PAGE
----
What Chemicals Can Harm Your Skin at Work?

September 10, 2019

Identifying Chemicals and Dermal Exposure to Chemicals

Dermal Exposure to Chemicals and Identifying Chemicals of Concern

The skin is not only the largest organ but also the organ that is most frequently exposed to chemicals. Dermal exposure to hazardous substances can result in a variety of occupational diseases and disorders, including occupational skin diseases (OSD) and systemic toxicity. Historically, efforts to control workplace exposures to hazardous agents have focused on inhalation rather than skin exposure. As a result, assessment strategies and methods are well developed for evaluating inhalation exposures in the workplace while standardized methods are currently lacking for measuring and assessing skin exposures.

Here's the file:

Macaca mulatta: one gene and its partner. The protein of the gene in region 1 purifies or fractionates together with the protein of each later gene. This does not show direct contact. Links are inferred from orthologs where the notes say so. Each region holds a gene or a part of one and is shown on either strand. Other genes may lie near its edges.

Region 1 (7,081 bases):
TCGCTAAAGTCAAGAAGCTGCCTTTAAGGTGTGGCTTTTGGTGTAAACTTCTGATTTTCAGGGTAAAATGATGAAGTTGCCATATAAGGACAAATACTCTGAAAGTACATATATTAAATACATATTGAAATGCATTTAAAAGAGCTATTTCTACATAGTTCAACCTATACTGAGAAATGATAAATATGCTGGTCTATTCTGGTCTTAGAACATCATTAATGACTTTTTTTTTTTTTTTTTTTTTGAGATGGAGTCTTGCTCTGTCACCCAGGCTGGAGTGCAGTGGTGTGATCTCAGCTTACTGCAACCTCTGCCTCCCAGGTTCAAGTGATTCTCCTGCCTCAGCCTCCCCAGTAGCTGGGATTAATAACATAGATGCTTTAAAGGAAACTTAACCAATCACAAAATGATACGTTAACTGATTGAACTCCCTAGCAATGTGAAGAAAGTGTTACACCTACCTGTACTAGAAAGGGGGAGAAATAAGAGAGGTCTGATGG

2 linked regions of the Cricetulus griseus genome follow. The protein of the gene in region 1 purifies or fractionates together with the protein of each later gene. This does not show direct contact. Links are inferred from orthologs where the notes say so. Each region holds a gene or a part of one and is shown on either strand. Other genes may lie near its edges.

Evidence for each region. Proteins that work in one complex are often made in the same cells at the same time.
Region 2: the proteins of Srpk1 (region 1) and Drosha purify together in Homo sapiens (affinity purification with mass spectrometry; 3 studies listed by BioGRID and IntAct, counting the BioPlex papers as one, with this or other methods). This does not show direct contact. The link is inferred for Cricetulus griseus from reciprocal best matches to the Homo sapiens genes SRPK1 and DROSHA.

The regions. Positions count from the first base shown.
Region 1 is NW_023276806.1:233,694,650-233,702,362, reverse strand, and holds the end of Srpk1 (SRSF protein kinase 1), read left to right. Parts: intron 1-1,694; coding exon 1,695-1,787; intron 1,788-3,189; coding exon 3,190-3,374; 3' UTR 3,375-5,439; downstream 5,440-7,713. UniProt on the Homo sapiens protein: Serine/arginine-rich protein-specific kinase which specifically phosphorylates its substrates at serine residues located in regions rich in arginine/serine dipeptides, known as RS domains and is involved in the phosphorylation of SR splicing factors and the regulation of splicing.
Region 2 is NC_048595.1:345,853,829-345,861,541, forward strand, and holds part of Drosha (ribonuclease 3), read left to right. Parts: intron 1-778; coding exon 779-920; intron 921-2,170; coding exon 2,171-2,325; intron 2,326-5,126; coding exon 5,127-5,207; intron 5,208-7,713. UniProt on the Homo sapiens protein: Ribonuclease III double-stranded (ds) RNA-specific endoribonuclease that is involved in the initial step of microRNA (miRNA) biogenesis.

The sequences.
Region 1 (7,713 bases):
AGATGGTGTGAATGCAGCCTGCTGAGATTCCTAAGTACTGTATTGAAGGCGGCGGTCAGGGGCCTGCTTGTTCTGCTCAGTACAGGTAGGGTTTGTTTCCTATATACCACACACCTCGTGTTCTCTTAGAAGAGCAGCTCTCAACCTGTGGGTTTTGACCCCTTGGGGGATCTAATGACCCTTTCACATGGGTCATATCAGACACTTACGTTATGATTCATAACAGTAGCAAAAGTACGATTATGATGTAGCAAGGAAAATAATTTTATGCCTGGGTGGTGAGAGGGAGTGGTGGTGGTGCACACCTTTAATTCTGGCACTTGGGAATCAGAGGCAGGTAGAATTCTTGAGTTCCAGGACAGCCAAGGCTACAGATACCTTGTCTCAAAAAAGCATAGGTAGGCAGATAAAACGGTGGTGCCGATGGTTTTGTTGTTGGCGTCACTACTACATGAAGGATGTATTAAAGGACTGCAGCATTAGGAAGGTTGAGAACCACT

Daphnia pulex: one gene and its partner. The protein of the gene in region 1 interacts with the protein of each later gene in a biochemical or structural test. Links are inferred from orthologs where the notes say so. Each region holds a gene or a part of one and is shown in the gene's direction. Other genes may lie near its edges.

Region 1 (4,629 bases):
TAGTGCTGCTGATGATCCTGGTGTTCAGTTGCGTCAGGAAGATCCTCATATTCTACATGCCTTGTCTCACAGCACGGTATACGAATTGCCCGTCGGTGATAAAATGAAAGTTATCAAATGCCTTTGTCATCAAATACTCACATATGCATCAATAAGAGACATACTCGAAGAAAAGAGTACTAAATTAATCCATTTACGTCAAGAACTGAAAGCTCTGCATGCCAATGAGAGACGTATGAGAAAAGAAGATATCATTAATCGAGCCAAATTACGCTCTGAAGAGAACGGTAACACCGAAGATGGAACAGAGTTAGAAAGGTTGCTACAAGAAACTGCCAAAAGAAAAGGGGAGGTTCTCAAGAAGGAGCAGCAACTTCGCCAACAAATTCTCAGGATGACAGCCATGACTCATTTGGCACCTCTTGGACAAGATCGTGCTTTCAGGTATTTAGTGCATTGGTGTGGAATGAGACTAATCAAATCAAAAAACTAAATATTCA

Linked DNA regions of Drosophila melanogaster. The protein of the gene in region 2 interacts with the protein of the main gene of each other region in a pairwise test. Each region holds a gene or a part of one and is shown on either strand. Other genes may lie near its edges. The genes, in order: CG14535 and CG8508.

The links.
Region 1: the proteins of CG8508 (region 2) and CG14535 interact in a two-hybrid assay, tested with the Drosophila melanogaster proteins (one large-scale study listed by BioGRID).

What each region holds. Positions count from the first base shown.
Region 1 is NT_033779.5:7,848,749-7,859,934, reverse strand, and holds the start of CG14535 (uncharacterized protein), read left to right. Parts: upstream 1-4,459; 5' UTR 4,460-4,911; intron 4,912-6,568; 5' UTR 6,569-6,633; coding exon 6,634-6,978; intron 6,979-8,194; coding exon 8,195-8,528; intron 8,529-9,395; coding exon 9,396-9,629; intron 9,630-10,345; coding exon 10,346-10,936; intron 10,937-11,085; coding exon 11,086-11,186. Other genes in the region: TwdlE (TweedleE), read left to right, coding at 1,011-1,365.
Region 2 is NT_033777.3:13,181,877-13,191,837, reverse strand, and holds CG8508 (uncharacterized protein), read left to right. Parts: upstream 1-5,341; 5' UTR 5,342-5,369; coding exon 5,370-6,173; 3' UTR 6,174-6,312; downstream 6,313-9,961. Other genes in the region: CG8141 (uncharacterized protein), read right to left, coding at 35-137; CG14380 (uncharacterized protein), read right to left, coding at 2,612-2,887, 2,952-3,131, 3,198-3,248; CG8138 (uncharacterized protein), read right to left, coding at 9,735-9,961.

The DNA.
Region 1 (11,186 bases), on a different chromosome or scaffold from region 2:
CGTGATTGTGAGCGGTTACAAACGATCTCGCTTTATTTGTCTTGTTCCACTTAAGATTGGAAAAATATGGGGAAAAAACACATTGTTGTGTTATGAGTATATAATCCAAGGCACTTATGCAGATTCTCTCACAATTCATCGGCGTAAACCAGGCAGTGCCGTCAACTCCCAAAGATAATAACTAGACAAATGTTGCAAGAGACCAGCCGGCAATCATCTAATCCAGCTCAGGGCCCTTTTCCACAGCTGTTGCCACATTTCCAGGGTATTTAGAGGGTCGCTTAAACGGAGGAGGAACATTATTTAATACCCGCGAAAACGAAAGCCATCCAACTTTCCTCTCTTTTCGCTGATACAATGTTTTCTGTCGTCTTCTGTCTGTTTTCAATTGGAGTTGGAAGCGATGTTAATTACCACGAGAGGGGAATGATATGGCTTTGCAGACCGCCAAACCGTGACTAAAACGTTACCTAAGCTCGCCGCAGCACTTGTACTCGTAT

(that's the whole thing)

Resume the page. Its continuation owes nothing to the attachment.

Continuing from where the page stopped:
sdsBinders Reports You Can Run to Identify Skin Hazards

In sdsBinders, Chemscape’s SDS Management Software, there are 4 Health List reports you can run for skin hazards on chemicals in your inventory and whether there are any health hazards that specifically target the skin. Identification of hazards is the first step in prevention of illness.

These lists are developed by NIOSH and ACGIH. Each health list identifies ingredients of concern for different skin health concerns: Toxicity through absorption, Dermatitis, and Photosensitizers. Let’s review these categories and what each health list is identifying:

Skin Absorption